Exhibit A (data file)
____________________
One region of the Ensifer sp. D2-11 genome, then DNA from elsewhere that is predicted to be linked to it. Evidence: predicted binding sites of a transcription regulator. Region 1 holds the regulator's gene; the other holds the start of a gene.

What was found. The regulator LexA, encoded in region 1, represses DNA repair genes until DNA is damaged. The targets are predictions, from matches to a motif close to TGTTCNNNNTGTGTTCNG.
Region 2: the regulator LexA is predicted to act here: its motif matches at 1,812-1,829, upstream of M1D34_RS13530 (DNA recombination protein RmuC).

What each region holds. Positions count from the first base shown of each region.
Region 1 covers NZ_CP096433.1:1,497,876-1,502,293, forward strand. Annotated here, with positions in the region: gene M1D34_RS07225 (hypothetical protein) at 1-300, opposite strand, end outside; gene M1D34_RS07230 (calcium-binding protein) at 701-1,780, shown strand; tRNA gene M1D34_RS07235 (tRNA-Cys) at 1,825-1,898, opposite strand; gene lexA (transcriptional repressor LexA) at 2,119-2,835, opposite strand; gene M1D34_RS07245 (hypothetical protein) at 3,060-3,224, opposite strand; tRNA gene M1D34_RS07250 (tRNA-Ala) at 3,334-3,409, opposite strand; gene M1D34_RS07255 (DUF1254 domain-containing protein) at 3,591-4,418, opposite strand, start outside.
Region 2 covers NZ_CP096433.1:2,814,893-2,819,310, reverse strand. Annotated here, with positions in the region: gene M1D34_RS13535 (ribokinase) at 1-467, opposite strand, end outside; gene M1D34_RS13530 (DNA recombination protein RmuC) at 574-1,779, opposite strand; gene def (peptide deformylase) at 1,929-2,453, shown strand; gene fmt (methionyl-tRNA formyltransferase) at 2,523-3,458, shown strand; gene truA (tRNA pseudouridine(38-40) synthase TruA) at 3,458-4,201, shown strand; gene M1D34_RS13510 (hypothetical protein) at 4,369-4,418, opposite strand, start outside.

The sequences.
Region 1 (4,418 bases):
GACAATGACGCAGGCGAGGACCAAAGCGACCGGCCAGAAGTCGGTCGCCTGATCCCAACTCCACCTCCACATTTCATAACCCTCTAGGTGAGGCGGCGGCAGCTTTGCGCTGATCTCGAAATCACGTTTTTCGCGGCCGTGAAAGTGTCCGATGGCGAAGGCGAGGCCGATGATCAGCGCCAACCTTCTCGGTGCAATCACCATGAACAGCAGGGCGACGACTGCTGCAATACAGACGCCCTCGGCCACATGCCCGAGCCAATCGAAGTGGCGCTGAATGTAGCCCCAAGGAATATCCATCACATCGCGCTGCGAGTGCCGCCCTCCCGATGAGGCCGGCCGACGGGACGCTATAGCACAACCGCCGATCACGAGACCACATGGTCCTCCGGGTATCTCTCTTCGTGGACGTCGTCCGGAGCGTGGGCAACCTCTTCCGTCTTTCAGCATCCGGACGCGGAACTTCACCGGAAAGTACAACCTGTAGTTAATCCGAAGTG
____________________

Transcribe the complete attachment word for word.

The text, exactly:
One region of the Ensifer sp. D2-11 genome, then DNA from elsewhere that is predicted to be linked to it. Evidence: predicted binding sites of a transcription regulator. Region 1 holds the regulator's gene; the other holds the start of a gene.

What was found. The regulator LexA, encoded in region 1, represses DNA repair genes until DNA is damaged. The targets are predictions, from matches to a motif close to TGTTCNNNNTGTGTTCNG.
Region 2: the regulator LexA is predicted to act here: its motif matches at 1,812-1,829, upstream of M1D34_RS13530 (DNA recombination protein RmuC).

What each region holds. Positions count from the first base shown of each region.
Region 1 covers NZ_CP096433.1:1,497,876-1,502,293, forward strand. Annotated here, with positions in the region: gene M1D34_RS07225 (hypothetical protein) at 1-300, opposite strand, end outside; gene M1D34_RS07230 (calcium-binding protein) at 701-1,780, shown strand; tRNA gene M1D34_RS07235 (tRNA-Cys) at 1,825-1,898, opposite strand; gene lexA (transcriptional repressor LexA) at 2,119-2,835, opposite strand; gene M1D34_RS07245 (hypothetical protein) at 3,060-3,224, opposite strand; tRNA gene M1D34_RS07250 (tRNA-Ala) at 3,334-3,409, opposite strand; gene M1D34_RS07255 (DUF1254 domain-containing protein) at 3,591-4,418, opposite strand, start outside.
Region 2 covers NZ_CP096433.1:2,814,893-2,819,310, reverse strand. Annotated here, with positions in the region: gene M1D34_RS13535 (ribokinase) at 1-467, opposite strand, end outside; gene M1D34_RS13530 (DNA recombination protein RmuC) at 574-1,779, opposite strand; gene def (peptide deformylase) at 1,929-2,453, shown strand; gene fmt (methionyl-tRNA formyltransferase) at 2,523-3,458, shown strand; gene truA (tRNA pseudouridine(38-40) synthase TruA) at 3,458-4,201, shown strand; gene M1D34_RS13510 (hypothetical protein) at 4,369-4,418, opposite strand, start outside.

The sequences.
Region 1 (4,418 bases):
GACAATGACGCAGGCGAGGACCAAAGCGACCGGCCAGAAGTCGGTCGCCTGATCCCAACTCCACCTCCACATTTCATAACCCTCTAGGTGAGGCGGCGGCAGCTTTGCGCTGATCTCGAAATCACGTTTTTCGCGGCCGTGAAAGTGTCCGATGGCGAAGGCGAGGCCGATGATCAGCGCCAACCTTCTCGGTGCAATCACCATGAACAGCAGGGCGACGACTGCTGCAATACAGACGCCCTCGGCCACATGCCCGAGCCAATCGAAGTGGCGCTGAATGTAGCCCCAAGGAATATCCATCACATCGCGCTGCGAGTGCCGCCCTCCCGATGAGGCCGGCCGACGGGACGCTATAGCACAACCGCCGATCACGAGACCACATGGTCCTCCGGGTATCTCTCTTCGTGGACGTCGTCCGGAGCGTGGGCAACCTCTTCCGTCTTTCAGCATCCGGACGCGGAACTTCACCGGAAAGTACAACCTGTAGTTAATCCGAAGTG